We examine how actors who have no legislative authority over others are able to transform water management from a frag- mented approach to a coordinated regional approach, by drawing on a longitudinal study of a regional water board in British Columbia, Canada. We found that the water board enacted an ethic of care to initiate and implement change to achieve water sustainability. Three caring processes operated in the initiating change period: leveraging a caring water ethic to amplify urgency, constructing care narratives to reduce resistance, and embedding care in organizational structures to demonstrate authenticity. Two caring processes operated in the implementing change period: enacting an ethic of care to transform rela- tionships and valorizing a caring water ethic. We found that care within the social world (e.g., caring for others both in a community and in neighboring communities) led to better care for the biosphere world (e.g., water). This study contributes to the emerging organization scholarship on the ethics of care by examining the process through which care is enacted inside and outside (e.g., between interdependent actors) the organization and the consequences of the enactment of care (e.g., beyond the organization, field-level effects). We reorient care in organization scholarship not only as a response to suffering as commonly portrayed in extant literature, but also as a source of agency. From this, we discuss the potential of care ethics for finding innovative solutions to environmental sustainability, and grand challenges in general.

Giamporcaro, S., Gond, J. P., & Louche, C. (2023). Deliberative boundary work for sustainable finance: Insights from a European Commission expert group. Organization Studies, Vol. 44(12) 1913–1938.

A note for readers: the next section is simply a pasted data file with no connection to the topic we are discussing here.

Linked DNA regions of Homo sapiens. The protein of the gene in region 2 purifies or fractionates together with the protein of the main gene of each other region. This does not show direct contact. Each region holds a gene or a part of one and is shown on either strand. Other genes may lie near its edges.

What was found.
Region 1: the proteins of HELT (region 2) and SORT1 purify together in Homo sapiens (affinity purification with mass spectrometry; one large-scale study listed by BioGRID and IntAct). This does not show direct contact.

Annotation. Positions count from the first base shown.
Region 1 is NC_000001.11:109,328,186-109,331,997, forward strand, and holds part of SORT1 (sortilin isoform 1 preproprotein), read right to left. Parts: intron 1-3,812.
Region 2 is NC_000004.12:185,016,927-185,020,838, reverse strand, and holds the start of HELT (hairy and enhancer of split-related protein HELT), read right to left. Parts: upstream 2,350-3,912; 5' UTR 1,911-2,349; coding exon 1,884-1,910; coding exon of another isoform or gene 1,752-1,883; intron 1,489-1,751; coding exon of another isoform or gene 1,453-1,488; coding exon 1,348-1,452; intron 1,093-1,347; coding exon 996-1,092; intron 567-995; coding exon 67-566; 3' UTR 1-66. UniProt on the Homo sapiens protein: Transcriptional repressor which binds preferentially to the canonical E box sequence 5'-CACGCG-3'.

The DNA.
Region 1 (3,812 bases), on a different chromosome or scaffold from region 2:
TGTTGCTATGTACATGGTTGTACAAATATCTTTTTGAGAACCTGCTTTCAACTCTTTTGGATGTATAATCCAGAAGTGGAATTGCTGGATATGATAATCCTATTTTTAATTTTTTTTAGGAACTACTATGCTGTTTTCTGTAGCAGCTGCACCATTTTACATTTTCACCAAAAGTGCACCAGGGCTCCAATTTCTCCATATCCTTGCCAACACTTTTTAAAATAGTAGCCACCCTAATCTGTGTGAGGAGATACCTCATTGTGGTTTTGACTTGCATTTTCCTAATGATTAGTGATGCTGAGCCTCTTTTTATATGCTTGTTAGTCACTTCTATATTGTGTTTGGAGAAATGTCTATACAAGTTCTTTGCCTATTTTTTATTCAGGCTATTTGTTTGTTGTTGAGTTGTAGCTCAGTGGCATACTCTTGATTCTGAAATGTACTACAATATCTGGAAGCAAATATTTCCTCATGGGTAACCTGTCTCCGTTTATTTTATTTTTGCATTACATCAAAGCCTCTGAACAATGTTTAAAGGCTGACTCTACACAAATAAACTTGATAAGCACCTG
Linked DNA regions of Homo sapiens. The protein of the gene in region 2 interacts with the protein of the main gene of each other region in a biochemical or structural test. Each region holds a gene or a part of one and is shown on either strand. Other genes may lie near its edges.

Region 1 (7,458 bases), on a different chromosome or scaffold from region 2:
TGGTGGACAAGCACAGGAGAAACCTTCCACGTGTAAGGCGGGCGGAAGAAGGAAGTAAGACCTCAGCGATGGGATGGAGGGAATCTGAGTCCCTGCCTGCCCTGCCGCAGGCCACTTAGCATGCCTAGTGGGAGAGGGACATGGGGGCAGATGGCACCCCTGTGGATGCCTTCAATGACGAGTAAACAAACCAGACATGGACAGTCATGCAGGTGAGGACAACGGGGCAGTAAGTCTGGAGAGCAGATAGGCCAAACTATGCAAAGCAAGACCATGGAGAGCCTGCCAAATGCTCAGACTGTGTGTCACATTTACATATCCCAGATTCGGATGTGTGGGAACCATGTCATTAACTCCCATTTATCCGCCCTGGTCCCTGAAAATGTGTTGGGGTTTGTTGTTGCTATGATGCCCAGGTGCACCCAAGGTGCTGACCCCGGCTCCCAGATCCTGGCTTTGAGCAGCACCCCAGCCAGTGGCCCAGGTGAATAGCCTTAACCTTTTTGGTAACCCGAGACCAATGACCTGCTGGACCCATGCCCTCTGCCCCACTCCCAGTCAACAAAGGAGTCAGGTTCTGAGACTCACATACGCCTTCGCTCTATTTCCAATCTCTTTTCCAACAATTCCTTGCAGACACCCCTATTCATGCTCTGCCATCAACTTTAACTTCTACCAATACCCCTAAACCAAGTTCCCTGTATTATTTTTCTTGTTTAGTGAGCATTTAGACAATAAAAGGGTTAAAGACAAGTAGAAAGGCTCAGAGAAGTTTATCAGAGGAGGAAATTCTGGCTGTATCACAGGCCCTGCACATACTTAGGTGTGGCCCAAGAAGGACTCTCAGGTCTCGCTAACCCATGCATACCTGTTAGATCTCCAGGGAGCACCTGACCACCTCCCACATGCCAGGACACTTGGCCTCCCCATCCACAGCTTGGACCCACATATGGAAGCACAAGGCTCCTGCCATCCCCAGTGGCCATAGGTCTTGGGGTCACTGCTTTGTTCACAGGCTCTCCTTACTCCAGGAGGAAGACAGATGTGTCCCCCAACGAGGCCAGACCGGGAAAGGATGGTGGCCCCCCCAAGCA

Click here for the abstract of the work

To explain how multistakeholder groups organize democratic deliberations about complex sustainability issues, organizational scholars have focused on the key role of deliberative capacity, which encompasses the dimensions of inclusiveness, authenticity and consequentiality. However, the tensions inherent to the search of these three dimensions have been overlooked. In this paper, we argue that focusing on how spaces for deliberation are designed can help one understand how to manage such tensions. We identified the boundary work practices that shape the design of deliberative spaces and generate deliberative capacity properties in a high-level expert group (HLEG) launched by the European Commission about sustainable finance regulation. Our results show how these boundary work practices help balance deliberative tensions. We advance deliberation studies by conceptualizing deliberative boundary work, explaining how deliberative capacity is spatially generated and showing how deliberative tensions are balanced. We also contribute to boundary work theory by making explicit the deliberative nature of configuring boundary work and showing its relevancy to regulatory settings.

Rapp, D. J., Hughey, J. M., & Kreiner, G. E. (2023). Dirty heroes? Healthcare workers’ experience of mixed social evaluations during the pandemic. Academy of Management Journal, (in press).

Click here for the abstract of the work

The sudden onset of the COVID-19 pandemic ushered in an unprecedented era of public admiration for healthcare workers. Indeed, the title “healthcare heroes” became a ubiquitous moniker for healthcare providers of all stripes during the pandemic, a sentiment reflected in countless advertisements and banners. Paradoxically, these same “healthcare heroes” who were being publicly celebrated for their work in the fight against a novel coronavirus also faced stigma for their work amidst the virus and infected patients. Using grounded theory, we document how stigmatized members of an occupation experience and respond to mixed—even conflicting—social evaluations. We contribute to the literature on stigma and social evaluations more broadly by showing how targets of stigma evaluate their evaluators through nuanced logical and emotional processing and, moreover, that such processing can lead recipients of mixed evaluations toward a number of outcomes not previously theorized. We explore the concept of “dirty heroes,” where workers are celebrated and stigmatized along distinct dimensions of work traditionally studied in dirty work (i.e., physical, social, moral). Our findings further illustrate how high-legitimacy occupations can be subject to “hero-washing,” whereby workers are publicly celebrated yet privately neglected.